Figure 1.

Two‐port SAW delay line gas sensor.

The sensing layers are responsible for interacting with the different types of target gases. Figure 1 depicts a SAW‐based gas sensor which consists of the interdigital transducers (IDTs), reflectors, and the sensing layer. One‐port and two‐port SAW delay lines show the interdigital transducers (IDTs), reflectors, and the sensing layer. Surface acoustic waves are generated on a piezoelectric substrate with two sets of IDT. The first transducer converts electrical signal into acoustic wave, while the second converts this back to electrical signal. Rayleigh waves are usually used for gas‐sensing applications [3]. The mechanism of SAW‐based sensor is that when a thin sensing layer is applied on a piezoelectric substrate upon gas exposure, there is an interaction between the gas molecules and the sensing layer. This interaction will cause perturbations on the boundary conditions of the propagating SAW wave, which manifest as a change of velocity and attenuation of the propagating wave.

In order to choose a suitable sensing layer, several factors need to be considered. These factors include good selectivity toward the target gas, good response and recovery time, stability of the material over time, affordable cost, and nontoxicity of the material.

The sensitivity of the sensor is measured based on the output measurand of the sensor which could be voltage, current, resistance, or frequency. In the case of SAW sensor, the output is based on frequency; therefore, it is defined as Δfc, where Δcis the change in analyte concentration. Sis expressed in terms of Hz/ppm or Hz/vol. %. Similarly, in the case of resistive or conductometric sensor, the sensitivity is expressed as ∆R/Ror ∆G/G.

Therefore, knowledge of the different types of sensing material is essential for careful selection, so as to fulfill the above‐mentioned characteristics.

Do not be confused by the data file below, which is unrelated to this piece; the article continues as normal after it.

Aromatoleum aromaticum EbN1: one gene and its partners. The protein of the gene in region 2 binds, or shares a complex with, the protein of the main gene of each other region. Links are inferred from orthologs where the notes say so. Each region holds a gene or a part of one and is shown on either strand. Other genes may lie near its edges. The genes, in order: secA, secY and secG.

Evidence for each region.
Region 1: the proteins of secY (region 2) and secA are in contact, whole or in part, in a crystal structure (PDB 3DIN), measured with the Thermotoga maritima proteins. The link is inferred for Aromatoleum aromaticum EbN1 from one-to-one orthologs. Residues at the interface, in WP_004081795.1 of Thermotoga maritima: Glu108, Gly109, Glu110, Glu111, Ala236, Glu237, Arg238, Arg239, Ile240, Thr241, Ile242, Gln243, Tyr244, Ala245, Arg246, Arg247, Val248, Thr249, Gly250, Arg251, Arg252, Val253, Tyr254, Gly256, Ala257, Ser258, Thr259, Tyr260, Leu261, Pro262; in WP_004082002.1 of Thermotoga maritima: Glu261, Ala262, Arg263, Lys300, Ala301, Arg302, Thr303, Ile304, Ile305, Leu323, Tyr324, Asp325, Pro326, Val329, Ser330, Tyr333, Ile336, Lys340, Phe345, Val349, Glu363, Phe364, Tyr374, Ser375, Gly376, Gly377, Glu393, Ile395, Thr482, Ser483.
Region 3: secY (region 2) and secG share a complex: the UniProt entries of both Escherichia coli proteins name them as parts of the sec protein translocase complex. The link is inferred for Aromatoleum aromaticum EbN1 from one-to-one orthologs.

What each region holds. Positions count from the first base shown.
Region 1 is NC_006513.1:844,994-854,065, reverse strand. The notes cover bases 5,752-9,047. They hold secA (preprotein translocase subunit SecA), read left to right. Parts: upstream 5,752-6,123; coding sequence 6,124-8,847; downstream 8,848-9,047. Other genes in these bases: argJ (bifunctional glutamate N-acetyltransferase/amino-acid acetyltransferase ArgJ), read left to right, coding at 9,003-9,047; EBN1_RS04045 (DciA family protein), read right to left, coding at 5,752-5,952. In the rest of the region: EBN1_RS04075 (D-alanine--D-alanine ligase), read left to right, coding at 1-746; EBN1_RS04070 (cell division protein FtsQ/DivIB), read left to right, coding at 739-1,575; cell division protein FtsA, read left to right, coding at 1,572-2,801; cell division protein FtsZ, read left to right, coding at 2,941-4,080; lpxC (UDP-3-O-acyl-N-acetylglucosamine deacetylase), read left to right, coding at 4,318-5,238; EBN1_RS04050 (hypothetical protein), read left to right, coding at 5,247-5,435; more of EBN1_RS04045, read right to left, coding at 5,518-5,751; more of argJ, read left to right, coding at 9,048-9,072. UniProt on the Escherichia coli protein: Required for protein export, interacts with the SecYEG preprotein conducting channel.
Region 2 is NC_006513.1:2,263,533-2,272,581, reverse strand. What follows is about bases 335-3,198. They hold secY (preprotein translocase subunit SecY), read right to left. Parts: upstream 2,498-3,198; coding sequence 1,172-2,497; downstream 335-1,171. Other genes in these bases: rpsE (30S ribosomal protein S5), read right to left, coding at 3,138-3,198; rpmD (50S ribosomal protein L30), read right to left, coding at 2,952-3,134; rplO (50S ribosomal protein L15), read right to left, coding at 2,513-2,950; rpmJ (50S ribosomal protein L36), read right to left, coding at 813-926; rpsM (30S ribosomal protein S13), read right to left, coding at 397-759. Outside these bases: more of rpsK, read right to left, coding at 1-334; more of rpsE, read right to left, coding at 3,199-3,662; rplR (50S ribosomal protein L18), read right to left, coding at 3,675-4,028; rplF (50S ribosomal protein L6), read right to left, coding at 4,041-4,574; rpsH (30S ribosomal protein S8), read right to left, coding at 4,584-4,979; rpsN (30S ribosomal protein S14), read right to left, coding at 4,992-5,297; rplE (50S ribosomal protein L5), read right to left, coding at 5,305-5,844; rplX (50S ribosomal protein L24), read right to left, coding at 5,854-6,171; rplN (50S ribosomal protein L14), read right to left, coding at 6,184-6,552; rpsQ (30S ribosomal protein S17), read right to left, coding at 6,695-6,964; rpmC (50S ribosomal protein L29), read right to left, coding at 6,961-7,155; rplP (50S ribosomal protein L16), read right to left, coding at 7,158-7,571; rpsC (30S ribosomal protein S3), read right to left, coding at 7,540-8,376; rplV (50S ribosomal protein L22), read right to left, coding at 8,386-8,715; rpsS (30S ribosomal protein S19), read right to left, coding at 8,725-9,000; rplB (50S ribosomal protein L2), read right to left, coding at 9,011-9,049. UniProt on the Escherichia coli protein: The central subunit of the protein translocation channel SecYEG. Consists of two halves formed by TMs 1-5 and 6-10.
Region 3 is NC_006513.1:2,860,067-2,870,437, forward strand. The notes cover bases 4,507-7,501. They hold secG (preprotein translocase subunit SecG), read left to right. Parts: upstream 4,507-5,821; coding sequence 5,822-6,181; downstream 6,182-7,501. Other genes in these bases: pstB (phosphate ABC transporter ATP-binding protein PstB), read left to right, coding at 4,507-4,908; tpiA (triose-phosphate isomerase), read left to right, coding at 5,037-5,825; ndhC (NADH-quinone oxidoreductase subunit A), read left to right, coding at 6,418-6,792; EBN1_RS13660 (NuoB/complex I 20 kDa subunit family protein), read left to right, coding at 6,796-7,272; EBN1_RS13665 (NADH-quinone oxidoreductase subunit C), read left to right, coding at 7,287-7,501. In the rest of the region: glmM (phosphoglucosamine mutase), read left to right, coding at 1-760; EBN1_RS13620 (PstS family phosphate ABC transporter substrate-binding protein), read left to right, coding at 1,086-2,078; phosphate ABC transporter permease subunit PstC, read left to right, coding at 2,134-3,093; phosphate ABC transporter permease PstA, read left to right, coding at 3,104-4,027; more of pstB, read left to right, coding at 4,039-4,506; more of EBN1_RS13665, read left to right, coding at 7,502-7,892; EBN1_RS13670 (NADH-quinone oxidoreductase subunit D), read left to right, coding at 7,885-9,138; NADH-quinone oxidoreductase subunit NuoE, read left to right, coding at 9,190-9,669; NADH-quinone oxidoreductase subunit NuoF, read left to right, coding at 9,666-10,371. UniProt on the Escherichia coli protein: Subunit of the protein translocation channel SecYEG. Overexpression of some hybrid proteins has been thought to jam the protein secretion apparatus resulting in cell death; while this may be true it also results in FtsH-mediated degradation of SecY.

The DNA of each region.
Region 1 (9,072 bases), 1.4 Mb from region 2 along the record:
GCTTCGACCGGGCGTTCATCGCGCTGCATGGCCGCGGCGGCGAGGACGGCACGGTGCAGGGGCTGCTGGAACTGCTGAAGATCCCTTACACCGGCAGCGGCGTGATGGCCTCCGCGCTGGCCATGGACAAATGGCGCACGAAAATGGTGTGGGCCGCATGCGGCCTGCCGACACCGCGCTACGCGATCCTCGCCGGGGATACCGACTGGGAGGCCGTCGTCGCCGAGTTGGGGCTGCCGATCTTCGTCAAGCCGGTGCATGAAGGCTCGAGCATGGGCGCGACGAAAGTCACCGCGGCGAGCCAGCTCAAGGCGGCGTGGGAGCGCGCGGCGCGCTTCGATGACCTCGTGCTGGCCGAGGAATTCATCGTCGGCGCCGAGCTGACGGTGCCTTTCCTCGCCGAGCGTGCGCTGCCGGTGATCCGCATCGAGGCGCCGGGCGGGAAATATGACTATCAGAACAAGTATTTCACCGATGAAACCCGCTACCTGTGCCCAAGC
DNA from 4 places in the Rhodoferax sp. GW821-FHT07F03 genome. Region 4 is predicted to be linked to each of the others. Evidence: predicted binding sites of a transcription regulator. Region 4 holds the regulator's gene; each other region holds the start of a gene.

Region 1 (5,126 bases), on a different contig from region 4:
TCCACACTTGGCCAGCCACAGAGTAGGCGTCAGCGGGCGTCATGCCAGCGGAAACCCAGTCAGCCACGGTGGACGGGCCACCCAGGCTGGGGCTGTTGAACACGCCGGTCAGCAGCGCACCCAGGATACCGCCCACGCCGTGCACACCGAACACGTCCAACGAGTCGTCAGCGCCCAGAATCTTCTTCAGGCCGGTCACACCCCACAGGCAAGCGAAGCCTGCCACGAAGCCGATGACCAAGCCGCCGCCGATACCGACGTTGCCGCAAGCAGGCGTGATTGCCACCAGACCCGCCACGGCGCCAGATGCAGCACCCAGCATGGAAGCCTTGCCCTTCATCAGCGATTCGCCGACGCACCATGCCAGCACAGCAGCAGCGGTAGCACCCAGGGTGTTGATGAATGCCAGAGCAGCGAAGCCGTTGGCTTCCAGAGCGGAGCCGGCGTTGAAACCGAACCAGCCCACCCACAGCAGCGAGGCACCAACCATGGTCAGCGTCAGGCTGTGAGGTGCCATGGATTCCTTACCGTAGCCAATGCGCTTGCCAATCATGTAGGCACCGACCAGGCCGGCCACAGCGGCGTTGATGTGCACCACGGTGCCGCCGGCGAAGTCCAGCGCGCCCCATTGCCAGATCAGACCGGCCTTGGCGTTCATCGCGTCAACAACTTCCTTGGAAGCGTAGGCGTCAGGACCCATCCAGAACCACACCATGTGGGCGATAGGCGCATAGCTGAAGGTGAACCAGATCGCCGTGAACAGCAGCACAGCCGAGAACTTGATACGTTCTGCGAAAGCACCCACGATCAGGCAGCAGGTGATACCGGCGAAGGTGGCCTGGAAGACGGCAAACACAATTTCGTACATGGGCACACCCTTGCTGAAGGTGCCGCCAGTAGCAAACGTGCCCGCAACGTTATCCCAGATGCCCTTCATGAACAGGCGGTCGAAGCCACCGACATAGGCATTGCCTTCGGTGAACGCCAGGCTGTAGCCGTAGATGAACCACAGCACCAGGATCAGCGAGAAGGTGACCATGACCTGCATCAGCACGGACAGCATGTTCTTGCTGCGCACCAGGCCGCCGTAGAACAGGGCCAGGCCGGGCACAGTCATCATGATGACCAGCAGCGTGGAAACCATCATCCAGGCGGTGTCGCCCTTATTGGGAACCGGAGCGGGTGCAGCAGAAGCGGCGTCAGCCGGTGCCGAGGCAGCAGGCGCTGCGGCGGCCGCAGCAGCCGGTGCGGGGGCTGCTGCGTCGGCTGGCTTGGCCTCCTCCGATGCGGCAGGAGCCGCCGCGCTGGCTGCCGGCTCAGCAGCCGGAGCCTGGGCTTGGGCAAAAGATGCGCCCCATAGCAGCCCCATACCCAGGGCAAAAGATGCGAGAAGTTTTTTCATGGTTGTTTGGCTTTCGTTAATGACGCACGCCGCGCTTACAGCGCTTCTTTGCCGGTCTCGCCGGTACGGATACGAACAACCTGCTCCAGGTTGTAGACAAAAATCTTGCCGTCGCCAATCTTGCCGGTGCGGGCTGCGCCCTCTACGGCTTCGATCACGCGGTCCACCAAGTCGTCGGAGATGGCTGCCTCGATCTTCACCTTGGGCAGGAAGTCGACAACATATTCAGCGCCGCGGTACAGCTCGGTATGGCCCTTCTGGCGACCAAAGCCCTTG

There are different types of sensing materials used for gas‐sensing applications. These include metal oxides, polymers, nanocomposites, carbon nanostructures which include nanotubes, nanofibers, graphene, and their composites, etc.

1.1.1. Metal oxides

The use of metal oxides as gas‐sensing materials was first reported by Brattain and Berdeen in 1953 [4]. Since then, a lot of researches have been done toward investigation of different types of metal oxides for sensing applications. Metal oxides are materials which are widely used in different types of gas sensors.

The specific characteristic that makes them universal to be used in gas sensors includes high thermal stability which makes them suitable for applications in harsh environments. They also have good adaptability to different reducing or oxidizing gases by changing their electrical properties in the presence of gases. This conductivity change manifests as a change in resonance frequency, which is translated as the sensor signal.

Different types of metal oxides have been employed in SAW gas sensing for the detection of different gases. Metal oxides suitable for applications in SAW gas sensing include tin oxide (SnO2), Indium oxide (In2O3), tungsten trioxide (WO3), and zinc oxide (ZnO). These metal oxides have been employed as SAW sensing materials for the detection of different gases, including hydrogen, ammonia, carbon monoxide, ethanol, etc. Table 1 summarizes the types of metal oxides used for SAW gas sensing.

AuthorType of metal oxideGases detectedTemperature
Wang et al. [6]In2O3HydrogenRoom
V.B Raj et al. [7]ZnO, SnO2, TeO 2Ammonia
Duy Chan et al. [8]Pt/ZnOHydrogenRoom
A.Z Sadek et al. [9]ZnOHydrogen200–300°C
Tang et al. [10]Co3O4/SiO2AmmoniaRoom
Tang et al. [11]ZnO/SiO2AmmoniaRoom

Table 1.

Summary of some metal oxides for gas‐sensing application. SAW hydrogen metal‐oxide based gas sensor